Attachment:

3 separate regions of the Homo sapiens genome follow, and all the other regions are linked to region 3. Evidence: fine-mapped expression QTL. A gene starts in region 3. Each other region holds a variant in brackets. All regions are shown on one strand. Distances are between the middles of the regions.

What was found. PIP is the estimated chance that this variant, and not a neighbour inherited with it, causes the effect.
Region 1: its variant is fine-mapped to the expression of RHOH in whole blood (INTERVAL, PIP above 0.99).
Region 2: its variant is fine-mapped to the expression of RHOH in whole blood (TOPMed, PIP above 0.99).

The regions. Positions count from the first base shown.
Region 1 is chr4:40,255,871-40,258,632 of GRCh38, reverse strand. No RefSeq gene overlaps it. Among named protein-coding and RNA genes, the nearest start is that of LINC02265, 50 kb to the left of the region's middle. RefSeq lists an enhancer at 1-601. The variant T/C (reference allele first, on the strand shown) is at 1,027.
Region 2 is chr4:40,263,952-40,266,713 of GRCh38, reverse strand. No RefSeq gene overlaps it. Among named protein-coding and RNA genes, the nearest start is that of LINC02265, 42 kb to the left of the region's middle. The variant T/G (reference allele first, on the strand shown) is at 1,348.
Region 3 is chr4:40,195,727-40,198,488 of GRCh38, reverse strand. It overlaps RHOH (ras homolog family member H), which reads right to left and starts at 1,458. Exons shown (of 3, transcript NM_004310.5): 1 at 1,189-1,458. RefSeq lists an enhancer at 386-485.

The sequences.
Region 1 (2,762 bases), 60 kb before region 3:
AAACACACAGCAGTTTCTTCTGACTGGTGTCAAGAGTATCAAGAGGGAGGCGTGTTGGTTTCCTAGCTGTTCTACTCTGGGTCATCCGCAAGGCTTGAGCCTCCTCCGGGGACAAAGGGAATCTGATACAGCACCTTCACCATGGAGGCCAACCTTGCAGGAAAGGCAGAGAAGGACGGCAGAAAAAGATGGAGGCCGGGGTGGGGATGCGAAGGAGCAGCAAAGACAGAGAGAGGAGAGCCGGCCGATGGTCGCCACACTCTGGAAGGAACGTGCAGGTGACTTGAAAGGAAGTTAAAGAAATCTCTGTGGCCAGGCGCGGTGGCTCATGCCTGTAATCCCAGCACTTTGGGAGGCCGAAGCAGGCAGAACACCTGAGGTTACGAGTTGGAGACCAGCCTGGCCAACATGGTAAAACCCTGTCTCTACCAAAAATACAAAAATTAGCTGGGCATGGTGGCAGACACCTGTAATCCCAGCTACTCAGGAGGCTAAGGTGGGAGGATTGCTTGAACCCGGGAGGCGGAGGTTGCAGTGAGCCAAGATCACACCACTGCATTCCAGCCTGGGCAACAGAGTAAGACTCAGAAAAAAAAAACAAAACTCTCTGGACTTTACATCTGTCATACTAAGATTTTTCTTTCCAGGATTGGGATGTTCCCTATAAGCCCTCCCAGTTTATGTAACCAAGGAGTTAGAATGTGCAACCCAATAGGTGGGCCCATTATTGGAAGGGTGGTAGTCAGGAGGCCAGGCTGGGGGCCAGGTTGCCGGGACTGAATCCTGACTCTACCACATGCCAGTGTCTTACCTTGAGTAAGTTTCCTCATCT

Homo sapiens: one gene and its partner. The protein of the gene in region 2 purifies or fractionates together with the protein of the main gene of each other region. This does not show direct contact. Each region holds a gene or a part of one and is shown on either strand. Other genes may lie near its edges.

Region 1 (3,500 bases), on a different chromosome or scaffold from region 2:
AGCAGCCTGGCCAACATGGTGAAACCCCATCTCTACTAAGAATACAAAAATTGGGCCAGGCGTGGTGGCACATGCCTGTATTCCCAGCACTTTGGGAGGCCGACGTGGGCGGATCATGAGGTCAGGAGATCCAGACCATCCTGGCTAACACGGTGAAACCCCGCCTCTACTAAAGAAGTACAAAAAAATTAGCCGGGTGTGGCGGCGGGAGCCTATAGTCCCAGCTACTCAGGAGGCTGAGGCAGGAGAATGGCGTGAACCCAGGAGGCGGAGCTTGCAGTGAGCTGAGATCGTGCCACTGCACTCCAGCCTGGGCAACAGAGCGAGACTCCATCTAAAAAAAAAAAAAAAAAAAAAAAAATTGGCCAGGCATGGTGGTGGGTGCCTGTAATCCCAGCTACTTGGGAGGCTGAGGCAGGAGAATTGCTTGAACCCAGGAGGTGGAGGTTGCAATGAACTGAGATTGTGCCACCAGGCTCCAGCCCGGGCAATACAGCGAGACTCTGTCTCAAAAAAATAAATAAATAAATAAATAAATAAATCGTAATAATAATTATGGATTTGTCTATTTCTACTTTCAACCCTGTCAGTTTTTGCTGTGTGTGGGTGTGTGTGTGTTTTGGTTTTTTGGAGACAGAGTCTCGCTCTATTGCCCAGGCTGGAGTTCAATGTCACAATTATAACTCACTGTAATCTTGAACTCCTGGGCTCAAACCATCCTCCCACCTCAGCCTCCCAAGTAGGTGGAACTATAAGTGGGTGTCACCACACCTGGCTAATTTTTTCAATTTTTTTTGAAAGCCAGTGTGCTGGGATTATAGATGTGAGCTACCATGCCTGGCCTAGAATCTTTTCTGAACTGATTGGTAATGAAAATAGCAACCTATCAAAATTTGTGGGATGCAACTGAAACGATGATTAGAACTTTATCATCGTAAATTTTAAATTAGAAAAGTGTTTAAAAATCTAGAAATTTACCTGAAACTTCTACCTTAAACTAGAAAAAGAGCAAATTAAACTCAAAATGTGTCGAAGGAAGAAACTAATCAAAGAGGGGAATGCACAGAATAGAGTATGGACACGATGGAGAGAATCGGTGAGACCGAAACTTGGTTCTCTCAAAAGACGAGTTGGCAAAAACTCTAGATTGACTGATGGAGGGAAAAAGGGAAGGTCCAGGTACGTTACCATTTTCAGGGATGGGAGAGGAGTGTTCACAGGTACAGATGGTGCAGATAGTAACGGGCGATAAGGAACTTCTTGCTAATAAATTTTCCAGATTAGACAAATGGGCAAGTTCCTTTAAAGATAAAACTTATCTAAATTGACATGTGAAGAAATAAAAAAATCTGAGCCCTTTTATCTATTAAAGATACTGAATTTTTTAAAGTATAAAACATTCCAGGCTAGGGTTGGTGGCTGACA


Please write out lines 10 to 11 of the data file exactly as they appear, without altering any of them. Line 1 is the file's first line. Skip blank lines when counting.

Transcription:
Region 1 (2,762 bases), 60 kb before region 3:
AAACACACAGCAGTTTCTTCTGACTGGTGTCAAGAGTATCAAGAGGGAGGCGTGTTGGTTTCCTAGCTGTTCTACTCTGGGTCATCCGCAAGGCTTGAGCCTCCTCCGGGGACAAAGGGAATCTGATACAGCACCTTCACCATGGAGGCCAACCTTGCAGGAAAGGCAGAGAAGGACGGCAGAAAAAGATGGAGGCCGGGGTGGGGATGCGAAGGAGCAGCAAAGACAGAGAGAGGAGAGCCGGCCGATGGTCGCCACACTCTGGAAGGAACGTGCAGGTGACTTGAAAGGAAGTTAAAGAAATCTCTGTGGCCAGGCGCGGTGGCTCATGCCTGTAATCCCAGCACTTTGGGAGGCCGAAGCAGGCAGAACACCTGAGGTTACGAGTTGGAGACCAGCCTGGCCAACATGGTAAAACCCTGTCTCTACCAAAAATACAAAAATTAGCTGGGCATGGTGGCAGACACCTGTAATCCCAGCTACTCAGGAGGCTAAGGTGGGAGGATTGCTTGAACCCGGGAGGCGGAGGTTGCAGTGAGCCAAGATCACACCACTGCATTCCAGCCTGGGCAACAGAGTAAGACTCAGAAAAAAAAAACAAAACTCTCTGGACTTTACATCTGTCATACTAAGATTTTTCTTTCCAGGATTGGGATGTTCCCTATAAGCCCTCCCAGTTTATGTAACCAAGGAGTTAGAATGTGCAACCCAATAGGTGGGCCCATTATTGGAAGGGTGGTAGTCAGGAGGCCAGGCTGGGGGCCAGGTTGCCGGGACTGAATCCTGACTCTACCACATGCCAGTGTCTTACCTTGAGTAAGTTTCCTCATCT